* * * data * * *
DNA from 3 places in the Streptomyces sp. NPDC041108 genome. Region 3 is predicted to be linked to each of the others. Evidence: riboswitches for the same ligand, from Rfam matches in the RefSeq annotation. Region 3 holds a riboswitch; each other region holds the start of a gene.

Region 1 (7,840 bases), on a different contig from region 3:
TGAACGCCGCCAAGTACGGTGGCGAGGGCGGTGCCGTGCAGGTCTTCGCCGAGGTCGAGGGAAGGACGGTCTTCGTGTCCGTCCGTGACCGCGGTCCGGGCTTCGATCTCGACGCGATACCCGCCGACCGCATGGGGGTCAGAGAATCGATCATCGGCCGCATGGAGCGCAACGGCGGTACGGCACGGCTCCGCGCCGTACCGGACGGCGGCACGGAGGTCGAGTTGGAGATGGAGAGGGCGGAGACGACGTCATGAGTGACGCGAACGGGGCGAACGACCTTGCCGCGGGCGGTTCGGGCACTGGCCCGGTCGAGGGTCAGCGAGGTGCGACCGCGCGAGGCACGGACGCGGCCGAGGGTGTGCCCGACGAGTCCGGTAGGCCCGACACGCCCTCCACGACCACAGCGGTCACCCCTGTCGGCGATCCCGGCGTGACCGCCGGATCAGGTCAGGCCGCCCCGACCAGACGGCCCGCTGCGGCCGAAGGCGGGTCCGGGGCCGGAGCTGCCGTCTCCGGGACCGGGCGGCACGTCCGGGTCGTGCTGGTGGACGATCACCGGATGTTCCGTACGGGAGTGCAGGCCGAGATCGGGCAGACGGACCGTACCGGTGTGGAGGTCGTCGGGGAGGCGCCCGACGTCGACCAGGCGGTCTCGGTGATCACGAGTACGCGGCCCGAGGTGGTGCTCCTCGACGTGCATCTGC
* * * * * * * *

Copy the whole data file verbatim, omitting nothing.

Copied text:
DNA from 3 places in the Streptomyces sp. NPDC041108 genome. Region 3 is predicted to be linked to each of the others. Evidence: riboswitches for the same ligand, from Rfam matches in the RefSeq annotation. Region 3 holds a riboswitch; each other region holds the start of a gene.

Region 1 (7,840 bases), on a different contig from region 3:
TGAACGCCGCCAAGTACGGTGGCGAGGGCGGTGCCGTGCAGGTCTTCGCCGAGGTCGAGGGAAGGACGGTCTTCGTGTCCGTCCGTGACCGCGGTCCGGGCTTCGATCTCGACGCGATACCCGCCGACCGCATGGGGGTCAGAGAATCGATCATCGGCCGCATGGAGCGCAACGGCGGTACGGCACGGCTCCGCGCCGTACCGGACGGCGGCACGGAGGTCGAGTTGGAGATGGAGAGGGCGGAGACGACGTCATGAGTGACGCGAACGGGGCGAACGACCTTGCCGCGGGCGGTTCGGGCACTGGCCCGGTCGAGGGTCAGCGAGGTGCGACCGCGCGAGGCACGGACGCGGCCGAGGGTGTGCCCGACGAGTCCGGTAGGCCCGACACGCCCTCCACGACCACAGCGGTCACCCCTGTCGGCGATCCCGGCGTGACCGCCGGATCAGGTCAGGCCGCCCCGACCAGACGGCCCGCTGCGGCCGAAGGCGGGTCCGGGGCCGGAGCTGCCGTCTCCGGGACCGGGCGGCACGTCCGGGTCGTGCTGGTGGACGATCACCGGATGTTCCGTACGGGAGTGCAGGCCGAGATCGGGCAGACGGACCGTACCGGTGTGGAGGTCGTCGGGGAGGCGCCCGACGTCGACCAGGCGGTCTCGGTGATCACGAGTACGCGGCCCGAGGTGGTGCTCCTCGACGTGCATCTGC